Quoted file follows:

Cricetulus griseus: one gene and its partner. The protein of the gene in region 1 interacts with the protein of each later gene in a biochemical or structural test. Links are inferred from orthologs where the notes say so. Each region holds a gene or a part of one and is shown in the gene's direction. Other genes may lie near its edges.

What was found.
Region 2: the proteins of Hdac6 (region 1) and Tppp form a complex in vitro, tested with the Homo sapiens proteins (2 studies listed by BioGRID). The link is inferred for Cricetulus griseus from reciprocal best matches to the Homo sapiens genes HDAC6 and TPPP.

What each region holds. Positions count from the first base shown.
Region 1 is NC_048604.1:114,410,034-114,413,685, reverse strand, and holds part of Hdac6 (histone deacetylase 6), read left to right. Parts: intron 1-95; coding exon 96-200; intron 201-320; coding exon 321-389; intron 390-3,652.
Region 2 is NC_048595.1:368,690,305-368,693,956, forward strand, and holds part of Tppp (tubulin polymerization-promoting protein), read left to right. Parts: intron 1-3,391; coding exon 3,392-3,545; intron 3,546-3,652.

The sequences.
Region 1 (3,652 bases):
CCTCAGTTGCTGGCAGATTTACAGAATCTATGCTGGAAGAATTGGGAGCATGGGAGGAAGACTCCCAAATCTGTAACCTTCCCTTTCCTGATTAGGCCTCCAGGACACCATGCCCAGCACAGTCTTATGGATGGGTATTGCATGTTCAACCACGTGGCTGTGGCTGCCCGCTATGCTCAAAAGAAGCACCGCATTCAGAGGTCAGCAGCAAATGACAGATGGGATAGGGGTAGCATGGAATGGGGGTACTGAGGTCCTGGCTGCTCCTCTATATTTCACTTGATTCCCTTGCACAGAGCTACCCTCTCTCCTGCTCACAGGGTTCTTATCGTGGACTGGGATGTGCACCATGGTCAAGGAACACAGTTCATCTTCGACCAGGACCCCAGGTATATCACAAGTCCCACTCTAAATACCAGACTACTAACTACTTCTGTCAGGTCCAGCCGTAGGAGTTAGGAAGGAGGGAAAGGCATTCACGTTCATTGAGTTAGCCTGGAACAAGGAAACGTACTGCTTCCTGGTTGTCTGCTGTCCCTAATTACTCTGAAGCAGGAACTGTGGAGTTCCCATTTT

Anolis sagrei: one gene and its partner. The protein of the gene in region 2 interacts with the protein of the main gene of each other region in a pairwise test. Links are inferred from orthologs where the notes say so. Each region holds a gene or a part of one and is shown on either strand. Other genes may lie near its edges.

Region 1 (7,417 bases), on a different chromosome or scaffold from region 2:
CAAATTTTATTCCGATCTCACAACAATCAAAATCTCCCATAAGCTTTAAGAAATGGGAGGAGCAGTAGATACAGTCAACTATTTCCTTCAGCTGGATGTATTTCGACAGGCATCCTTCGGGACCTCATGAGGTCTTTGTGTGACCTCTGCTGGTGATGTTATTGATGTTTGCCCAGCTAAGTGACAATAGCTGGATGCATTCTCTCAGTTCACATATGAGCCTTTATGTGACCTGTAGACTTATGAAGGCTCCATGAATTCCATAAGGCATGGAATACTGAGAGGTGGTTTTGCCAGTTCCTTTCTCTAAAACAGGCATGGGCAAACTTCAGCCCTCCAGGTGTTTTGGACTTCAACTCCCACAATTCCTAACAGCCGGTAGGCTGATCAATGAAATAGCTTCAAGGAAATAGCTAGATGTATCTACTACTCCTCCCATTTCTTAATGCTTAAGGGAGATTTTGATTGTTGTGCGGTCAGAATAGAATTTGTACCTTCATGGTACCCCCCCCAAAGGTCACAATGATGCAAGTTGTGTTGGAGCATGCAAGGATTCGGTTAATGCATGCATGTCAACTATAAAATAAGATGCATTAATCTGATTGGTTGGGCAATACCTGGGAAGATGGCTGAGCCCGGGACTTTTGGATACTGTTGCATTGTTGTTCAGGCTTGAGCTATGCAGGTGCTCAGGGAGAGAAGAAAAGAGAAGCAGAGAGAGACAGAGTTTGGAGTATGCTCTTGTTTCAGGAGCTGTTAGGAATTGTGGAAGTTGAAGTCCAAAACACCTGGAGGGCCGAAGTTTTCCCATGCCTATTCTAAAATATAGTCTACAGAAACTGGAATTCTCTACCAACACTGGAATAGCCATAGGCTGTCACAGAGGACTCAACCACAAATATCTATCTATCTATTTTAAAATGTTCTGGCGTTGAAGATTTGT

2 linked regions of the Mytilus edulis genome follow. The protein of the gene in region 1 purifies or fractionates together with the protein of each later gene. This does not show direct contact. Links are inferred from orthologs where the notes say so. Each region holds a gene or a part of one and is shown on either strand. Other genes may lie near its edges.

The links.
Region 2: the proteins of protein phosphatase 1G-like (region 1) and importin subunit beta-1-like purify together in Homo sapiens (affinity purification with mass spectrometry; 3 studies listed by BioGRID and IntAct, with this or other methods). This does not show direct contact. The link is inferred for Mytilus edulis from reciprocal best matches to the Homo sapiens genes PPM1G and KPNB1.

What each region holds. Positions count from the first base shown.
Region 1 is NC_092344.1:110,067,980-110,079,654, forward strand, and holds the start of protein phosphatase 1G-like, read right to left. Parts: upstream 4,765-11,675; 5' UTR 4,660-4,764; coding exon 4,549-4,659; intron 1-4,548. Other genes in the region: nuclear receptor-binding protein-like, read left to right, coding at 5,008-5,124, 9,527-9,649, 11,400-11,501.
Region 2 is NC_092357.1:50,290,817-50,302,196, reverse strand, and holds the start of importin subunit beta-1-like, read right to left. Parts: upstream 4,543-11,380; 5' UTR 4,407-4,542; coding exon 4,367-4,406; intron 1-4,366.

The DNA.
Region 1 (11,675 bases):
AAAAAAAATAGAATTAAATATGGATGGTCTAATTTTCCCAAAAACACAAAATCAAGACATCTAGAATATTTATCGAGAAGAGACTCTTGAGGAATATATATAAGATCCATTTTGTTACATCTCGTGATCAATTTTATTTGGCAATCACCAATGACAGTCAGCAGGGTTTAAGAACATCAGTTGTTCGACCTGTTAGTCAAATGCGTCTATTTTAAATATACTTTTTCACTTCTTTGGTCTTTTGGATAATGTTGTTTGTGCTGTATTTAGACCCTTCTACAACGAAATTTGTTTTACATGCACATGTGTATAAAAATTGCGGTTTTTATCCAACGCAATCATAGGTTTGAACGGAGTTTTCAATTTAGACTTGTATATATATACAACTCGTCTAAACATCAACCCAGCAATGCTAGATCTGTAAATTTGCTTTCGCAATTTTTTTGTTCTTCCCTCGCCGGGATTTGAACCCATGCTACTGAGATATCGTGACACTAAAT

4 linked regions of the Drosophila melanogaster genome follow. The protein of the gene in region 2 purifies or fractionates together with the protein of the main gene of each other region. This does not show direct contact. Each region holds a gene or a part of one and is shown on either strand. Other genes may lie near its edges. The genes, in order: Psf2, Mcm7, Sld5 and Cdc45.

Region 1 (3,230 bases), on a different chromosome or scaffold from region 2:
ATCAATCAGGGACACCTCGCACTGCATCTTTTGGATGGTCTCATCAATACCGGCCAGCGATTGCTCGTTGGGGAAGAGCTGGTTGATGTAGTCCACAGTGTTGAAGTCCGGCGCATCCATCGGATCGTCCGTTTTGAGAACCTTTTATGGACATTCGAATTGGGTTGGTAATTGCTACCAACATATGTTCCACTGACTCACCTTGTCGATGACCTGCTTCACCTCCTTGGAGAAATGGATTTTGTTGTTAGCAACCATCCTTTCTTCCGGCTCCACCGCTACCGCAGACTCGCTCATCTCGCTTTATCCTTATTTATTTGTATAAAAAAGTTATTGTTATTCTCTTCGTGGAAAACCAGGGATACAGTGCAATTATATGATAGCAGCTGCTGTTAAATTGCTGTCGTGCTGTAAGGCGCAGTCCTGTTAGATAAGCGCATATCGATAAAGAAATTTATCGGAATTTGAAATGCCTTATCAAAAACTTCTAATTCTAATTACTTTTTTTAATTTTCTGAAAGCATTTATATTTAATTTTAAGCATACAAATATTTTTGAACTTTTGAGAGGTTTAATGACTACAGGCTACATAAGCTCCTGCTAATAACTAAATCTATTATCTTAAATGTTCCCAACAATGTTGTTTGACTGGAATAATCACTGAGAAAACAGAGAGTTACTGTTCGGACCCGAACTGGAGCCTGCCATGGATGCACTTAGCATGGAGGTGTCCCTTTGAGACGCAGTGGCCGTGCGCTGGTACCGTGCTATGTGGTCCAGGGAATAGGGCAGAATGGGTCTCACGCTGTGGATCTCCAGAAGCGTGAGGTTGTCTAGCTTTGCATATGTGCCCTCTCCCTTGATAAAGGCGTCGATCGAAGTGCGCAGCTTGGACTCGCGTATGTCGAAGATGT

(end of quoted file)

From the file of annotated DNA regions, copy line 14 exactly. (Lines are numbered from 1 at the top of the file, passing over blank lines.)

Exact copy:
The links.